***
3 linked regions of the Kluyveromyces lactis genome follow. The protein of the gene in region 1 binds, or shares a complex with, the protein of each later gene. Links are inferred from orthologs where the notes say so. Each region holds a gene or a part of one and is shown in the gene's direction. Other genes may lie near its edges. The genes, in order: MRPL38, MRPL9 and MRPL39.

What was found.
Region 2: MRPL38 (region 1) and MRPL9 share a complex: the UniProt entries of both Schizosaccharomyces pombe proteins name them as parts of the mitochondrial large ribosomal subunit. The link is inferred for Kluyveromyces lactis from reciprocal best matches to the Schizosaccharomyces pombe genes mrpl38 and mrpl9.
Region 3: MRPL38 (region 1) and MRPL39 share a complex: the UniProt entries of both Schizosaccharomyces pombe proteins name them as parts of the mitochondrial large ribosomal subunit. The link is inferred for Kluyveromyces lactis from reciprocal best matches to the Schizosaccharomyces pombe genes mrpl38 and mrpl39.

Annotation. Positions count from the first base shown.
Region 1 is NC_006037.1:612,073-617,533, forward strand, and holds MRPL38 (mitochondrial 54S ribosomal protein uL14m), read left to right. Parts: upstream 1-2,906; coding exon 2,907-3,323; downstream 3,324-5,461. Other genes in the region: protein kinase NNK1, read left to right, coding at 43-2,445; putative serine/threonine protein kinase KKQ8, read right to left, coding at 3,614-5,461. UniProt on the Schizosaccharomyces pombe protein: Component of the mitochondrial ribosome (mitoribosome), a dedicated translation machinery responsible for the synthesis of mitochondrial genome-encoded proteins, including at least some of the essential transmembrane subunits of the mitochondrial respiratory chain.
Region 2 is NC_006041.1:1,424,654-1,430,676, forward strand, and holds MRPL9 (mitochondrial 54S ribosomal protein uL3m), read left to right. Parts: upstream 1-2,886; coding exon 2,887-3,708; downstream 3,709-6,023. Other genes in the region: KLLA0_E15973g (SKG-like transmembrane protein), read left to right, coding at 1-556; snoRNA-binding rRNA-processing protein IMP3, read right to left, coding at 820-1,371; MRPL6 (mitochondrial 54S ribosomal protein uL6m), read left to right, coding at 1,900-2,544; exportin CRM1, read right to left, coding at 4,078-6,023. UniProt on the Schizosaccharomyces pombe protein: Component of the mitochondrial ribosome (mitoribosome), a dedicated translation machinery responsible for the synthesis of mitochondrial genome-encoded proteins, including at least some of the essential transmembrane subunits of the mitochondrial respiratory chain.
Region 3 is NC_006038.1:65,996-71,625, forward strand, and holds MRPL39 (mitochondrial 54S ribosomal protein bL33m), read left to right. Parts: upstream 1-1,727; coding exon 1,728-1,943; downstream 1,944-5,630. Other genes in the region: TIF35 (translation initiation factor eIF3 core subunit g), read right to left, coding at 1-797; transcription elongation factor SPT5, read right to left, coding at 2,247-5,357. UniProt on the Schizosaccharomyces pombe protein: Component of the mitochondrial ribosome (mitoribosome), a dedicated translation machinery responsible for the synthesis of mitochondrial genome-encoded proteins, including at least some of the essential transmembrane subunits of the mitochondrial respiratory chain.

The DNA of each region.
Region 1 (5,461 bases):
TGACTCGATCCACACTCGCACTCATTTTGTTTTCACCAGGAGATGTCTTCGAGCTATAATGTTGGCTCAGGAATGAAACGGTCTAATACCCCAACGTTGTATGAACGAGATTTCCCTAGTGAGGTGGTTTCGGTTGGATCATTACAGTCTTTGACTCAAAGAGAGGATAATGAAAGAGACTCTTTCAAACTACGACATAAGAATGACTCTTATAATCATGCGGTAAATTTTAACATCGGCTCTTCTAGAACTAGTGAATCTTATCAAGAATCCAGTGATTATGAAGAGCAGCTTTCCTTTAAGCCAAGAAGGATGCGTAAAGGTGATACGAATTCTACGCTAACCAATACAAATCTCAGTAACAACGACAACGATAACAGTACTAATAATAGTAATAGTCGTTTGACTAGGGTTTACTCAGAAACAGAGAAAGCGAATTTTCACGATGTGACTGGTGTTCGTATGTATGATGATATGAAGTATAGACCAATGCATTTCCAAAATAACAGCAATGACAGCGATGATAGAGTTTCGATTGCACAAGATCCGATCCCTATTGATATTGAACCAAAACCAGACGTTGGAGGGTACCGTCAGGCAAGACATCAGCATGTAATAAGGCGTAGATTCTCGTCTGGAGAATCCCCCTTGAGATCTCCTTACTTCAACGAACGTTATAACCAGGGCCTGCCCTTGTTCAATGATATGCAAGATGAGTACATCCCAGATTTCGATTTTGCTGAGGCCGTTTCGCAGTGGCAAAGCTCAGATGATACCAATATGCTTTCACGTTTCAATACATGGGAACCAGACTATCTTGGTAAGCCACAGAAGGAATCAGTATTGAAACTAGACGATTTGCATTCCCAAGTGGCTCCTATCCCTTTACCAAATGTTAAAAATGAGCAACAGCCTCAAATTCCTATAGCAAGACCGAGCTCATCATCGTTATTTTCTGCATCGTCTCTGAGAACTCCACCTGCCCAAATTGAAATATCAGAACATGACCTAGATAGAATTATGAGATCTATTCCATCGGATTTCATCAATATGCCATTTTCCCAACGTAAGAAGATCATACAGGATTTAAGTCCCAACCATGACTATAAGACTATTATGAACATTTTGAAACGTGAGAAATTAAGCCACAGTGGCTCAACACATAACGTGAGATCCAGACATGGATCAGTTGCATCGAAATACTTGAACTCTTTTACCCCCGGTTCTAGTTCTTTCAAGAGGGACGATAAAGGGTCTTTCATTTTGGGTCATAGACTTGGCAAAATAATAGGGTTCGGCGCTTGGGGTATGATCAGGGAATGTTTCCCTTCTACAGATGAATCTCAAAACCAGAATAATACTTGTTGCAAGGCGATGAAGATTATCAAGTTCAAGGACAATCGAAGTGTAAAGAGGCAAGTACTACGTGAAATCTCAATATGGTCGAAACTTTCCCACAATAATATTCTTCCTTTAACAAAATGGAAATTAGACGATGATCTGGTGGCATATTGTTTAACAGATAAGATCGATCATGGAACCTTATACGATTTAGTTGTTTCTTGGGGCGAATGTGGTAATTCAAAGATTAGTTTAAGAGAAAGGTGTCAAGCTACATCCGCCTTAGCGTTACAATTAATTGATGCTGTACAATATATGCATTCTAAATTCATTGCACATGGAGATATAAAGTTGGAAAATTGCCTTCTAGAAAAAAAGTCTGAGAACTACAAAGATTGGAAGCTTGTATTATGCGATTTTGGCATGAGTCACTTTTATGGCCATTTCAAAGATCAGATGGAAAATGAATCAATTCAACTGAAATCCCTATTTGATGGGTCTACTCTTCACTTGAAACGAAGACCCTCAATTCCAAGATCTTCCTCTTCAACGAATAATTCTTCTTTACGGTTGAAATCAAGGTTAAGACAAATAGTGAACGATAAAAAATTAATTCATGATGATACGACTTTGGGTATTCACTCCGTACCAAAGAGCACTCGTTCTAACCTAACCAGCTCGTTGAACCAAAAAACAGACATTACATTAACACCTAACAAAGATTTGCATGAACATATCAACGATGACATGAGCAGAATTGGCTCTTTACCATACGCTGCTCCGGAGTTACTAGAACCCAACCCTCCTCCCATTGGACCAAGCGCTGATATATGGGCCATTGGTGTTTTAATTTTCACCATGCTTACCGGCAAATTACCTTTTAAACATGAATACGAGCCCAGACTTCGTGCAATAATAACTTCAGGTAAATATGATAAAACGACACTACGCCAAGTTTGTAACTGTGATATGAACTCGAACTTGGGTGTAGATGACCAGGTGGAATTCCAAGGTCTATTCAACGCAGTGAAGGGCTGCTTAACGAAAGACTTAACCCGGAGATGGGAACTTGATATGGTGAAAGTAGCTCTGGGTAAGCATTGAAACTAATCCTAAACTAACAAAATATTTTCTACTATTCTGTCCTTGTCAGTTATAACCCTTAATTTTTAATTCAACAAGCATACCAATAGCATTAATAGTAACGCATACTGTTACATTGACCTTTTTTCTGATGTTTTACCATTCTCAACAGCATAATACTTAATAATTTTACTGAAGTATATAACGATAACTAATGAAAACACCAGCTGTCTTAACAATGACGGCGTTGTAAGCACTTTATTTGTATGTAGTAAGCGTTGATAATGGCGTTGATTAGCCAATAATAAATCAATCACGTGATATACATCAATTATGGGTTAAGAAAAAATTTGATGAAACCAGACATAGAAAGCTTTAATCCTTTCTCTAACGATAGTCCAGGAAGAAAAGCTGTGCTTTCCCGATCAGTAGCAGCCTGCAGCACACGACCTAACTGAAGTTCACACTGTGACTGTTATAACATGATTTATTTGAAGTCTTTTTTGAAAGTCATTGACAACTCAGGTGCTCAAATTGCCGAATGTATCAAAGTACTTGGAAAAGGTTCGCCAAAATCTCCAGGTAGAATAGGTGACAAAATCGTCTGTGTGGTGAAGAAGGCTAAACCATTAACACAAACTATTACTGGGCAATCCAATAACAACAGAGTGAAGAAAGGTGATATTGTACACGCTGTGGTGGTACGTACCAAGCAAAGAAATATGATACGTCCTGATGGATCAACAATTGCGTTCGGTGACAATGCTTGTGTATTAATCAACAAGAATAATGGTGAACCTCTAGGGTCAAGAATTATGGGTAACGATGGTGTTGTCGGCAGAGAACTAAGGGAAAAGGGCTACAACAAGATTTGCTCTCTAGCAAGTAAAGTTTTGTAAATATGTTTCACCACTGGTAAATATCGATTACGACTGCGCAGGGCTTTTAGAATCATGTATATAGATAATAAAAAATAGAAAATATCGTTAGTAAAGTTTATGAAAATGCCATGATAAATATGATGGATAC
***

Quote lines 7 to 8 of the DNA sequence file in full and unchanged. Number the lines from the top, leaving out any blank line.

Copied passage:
Region 2 is NC_006041.1:1,424,654-1,430,676, forward strand, and holds MRPL9 (mitochondrial 54S ribosomal protein uL3m), read left to right. Parts: upstream 1-2,886; coding exon 2,887-3,708; downstream 3,709-6,023. Other genes in the region: KLLA0_E15973g (SKG-like transmembrane protein), read left to right, coding at 1-556; snoRNA-binding rRNA-processing protein IMP3, read right to left, coding at 820-1,371; MRPL6 (mitochondrial 54S ribosomal protein uL6m), read left to right, coding at 1,900-2,544; exportin CRM1, read right to left, coding at 4,078-6,023. UniProt on the Schizosaccharomyces pombe protein: Component of the mitochondrial ribosome (mitoribosome), a dedicated translation machinery responsible for the synthesis of mitochondrial genome-encoded proteins, including at least some of the essential transmembrane subunits of the mitochondrial respiratory chain.
Region 3 is NC_006038.1:65,996-71,625, forward strand, and holds MRPL39 (mitochondrial 54S ribosomal protein bL33m), read left to right. Parts: upstream 1-1,727; coding exon 1,728-1,943; downstream 1,944-5,630. Other genes in the region: TIF35 (translation initiation factor eIF3 core subunit g), read right to left, coding at 1-797; transcription elongation factor SPT5, read right to left, coding at 2,247-5,357. UniProt on the Schizosaccharomyces pombe protein: Component of the mitochondrial ribosome (mitoribosome), a dedicated translation machinery responsible for the synthesis of mitochondrial genome-encoded proteins, including at least some of the essential transmembrane subunits of the mitochondrial respiratory chain.